Ben Carson: On second thought, I never saw video of Muslims celebrating in New Jersey on 9/11

The best part here is the footage from his press conference yesterday, when not only is he asked if he saw footage of American Muslims in NJ celebrating on 9/11 — “yes” without missing a beat — but one of the reporters actually tries to help him out by asking again in a follow-up question, “In New Jersey?” (They didn’t bother pressing him on Trump’s claim that it was “thousands and thousands” there who were cheering.) Answer: Yes again, without hesitation. Then, a few hours later with Megyn Kelly: Nope, he only saw footage of Muslims abroad celebrating. How do you answer that question one way twice and then answer it the other way a few hours later? Even if, as Carson says, he didn’t fully understand why the media was asking him this because he hadn’t heard what Trump said, his antenna should have been up when when reporters started asking him about Muslims. This is a guy, remember, who’s already spent a few news cycles being grilled on that topic. He didn’t give ground when defending his position that an observant Muslim is unqualified to be president, just as Trump isn’t giving ground now. I wonder if Carson will suffer pollwise for having the integrity to correct himself here when it means siding with the media (sort of) in their dispute with Trump over whether there’s a huge fifth column of New Jersey Muslims or not.

But that’s almost academic. Realistically, Carson’s done now that Cruz has begun to rise in Iowa. Unless Iowa evangelical leader Bob Vander Plaats shocks everyone by endorsing him over Cruz, it’s hard to imagine Carson rebounding in the polls the way Trump did after Carson briefly nudged past him last month. Cruz is a stronger candidate in every way — more polish, more experience, better organized, far better versed in policy. If Carson had a clear advantage over him in terms of his social conservative credentials, as Huckabee did over his rivals in 2008 and Santorum did in 2012, that alone might be enough to neutralize Cruz. But he doesn’t. His significance in the race as voters start to get serious — which, per David Byler, should start around two weeks after Thanksgiving — is less likely to be as a true contender than as the one guy out there who might conceivably spoil Cruz’s bid. If Trump’s GOTV effort is better than everyone expects, you can sort of imagine a Trump 32, Cruz 28 outcome in Iowa, with 10 percent of evangelicals, say, stubbornly sticking with Carson instead of Cruz just because they prefer his humble non-politician approach. If Cruz wins anyway, then instead Carson’s legacy is likely to be “the Michele Bachmann of the 2016 cycle.” Bummer.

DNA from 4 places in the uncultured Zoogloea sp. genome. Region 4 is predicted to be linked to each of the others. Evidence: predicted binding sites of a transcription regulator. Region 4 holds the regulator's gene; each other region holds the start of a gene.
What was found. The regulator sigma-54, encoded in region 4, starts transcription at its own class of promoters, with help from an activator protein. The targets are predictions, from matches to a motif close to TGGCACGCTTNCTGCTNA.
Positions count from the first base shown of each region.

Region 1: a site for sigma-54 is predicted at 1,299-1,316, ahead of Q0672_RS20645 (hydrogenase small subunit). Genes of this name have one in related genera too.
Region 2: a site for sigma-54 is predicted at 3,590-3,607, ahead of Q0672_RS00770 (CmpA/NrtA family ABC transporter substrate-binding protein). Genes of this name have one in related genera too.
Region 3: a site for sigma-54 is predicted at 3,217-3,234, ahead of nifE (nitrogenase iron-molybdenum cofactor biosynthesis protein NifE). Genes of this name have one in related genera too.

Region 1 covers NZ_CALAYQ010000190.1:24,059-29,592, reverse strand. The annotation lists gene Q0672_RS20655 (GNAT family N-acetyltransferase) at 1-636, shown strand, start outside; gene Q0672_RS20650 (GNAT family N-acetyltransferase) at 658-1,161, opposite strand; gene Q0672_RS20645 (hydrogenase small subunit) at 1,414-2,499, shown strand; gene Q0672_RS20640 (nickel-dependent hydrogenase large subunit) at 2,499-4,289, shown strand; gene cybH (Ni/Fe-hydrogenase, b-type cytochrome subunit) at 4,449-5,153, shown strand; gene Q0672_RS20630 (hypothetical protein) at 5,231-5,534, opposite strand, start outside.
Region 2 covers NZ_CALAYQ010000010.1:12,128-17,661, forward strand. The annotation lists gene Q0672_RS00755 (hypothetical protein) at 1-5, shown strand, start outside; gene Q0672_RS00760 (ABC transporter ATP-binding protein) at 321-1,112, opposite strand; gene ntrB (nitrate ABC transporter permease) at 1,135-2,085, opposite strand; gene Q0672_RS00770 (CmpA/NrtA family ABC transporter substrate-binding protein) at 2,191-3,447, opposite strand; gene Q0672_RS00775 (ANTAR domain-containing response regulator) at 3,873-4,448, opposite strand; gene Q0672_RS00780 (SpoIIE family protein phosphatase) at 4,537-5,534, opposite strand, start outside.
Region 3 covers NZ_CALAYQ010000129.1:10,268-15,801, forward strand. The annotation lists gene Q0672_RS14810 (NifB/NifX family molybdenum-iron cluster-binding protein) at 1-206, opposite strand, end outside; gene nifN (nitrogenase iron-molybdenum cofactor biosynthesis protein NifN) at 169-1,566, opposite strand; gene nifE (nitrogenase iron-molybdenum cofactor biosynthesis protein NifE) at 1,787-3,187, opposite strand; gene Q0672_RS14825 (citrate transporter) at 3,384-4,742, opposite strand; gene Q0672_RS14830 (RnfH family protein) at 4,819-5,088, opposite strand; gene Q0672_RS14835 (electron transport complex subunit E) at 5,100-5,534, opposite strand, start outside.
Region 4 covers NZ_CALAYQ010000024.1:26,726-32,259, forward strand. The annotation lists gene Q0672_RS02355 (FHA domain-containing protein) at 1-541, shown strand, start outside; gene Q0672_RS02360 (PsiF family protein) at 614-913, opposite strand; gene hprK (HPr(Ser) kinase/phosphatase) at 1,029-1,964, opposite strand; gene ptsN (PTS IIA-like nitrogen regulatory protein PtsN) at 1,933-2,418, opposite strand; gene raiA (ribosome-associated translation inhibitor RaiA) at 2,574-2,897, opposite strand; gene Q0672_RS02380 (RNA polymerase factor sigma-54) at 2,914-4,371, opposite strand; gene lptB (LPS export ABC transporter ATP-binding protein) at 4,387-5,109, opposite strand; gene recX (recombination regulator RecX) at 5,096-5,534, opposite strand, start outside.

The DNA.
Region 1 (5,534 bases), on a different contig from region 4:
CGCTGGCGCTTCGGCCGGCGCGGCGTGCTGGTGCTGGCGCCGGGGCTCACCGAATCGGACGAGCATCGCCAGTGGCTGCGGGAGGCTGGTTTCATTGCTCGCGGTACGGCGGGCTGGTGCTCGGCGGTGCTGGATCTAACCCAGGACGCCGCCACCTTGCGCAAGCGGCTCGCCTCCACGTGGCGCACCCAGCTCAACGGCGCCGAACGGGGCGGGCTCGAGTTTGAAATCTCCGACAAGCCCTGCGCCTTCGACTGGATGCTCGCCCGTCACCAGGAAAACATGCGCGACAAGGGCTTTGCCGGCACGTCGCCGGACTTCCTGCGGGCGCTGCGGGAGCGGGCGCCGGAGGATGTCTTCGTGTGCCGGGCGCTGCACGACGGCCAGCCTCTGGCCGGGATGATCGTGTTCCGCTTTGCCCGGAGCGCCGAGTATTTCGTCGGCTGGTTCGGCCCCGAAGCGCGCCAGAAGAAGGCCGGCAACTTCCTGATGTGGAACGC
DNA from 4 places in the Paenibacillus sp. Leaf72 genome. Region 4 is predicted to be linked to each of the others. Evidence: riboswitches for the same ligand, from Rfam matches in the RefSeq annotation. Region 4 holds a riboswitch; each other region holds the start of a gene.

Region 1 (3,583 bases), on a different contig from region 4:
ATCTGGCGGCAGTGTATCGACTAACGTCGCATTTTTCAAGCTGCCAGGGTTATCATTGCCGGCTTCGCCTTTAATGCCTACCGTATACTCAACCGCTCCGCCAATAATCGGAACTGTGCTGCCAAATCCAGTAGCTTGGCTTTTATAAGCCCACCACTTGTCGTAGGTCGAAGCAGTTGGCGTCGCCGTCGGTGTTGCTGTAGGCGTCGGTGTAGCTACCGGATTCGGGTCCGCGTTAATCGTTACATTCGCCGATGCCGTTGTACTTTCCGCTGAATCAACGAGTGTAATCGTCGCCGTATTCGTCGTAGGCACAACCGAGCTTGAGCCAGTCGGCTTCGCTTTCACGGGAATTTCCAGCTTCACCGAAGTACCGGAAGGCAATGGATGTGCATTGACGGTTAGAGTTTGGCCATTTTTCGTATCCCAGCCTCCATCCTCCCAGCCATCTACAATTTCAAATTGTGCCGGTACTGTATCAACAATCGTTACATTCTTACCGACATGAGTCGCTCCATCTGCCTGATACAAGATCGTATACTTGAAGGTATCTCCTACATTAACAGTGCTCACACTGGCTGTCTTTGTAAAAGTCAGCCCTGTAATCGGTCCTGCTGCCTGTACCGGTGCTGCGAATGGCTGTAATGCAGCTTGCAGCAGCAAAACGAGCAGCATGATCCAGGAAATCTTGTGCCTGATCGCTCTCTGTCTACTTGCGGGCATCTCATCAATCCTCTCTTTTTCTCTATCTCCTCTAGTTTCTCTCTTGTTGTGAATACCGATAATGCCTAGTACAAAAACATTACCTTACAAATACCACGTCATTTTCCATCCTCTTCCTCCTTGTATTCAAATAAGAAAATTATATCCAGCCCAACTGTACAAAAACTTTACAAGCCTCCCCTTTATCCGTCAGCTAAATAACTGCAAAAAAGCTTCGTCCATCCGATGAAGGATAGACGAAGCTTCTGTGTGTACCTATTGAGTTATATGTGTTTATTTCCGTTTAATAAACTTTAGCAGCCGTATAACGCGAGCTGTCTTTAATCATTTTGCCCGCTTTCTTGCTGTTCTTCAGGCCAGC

What will Trump’s legacy be, though? I was thinking last night that if Cruz goes on to win the nomination, Trump will probably be remembered as the guy who taught center-righties to learn to live with the idea of nominating Cruz just because he’s so much more palatable politically than Trump is. Without Trump in the race, Cruz would be getting attacked as the unelectable ogre who must be stopped at all costs lest his “tone” destroy the party’s chances next year. As it is, Cruz is the one who’s (obliquely) lecturing Trump on “tone” and refusing to rule out legalizing illegals who are already in the United States. He’s using Trump as a foil to frame himself as a kinda sorta “reasonable” alternative to undecideds just in case we end up with Trump and Cruz as the final two. I also wonder if the part of conservative media that’s been defending Trump consistently (e.g., Rush et al.) won’t end up explaining themselves in those terms in the end — that this was never really about Trump but was always about maximizing the chances of the true conservative, Ted Cruz. Cruz might not be able to beat a true center-rightist like Rubio head to head, but as the other guy in a “Trump versus Not Trump” race? He’ll have no problem winning. The more that can be done now to boost Trump (especially if he ends up winning New Hampshire), the more likely a “Trump versus Not Trump” race becomes, with Cruz, as the presumptive Iowa winner, in the “Not Trump” role. And before you say, “But Cruz wants Trump’s voters!”, remember that plenty of polls have showed that the second choice of Trump fans is varied — some like Carson, some Rubio, some Cruz, etc. Cruz wants Trump’s voters if he ends up facing Rubio for the nomination. But I’d bet cash money that if you gave him a choice between facing Rubio with Trump’s voters and facing Trump with everyone else’s voters, he’ll take door number two. Every time.

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David Strom 5:21 PM on March 31, 2023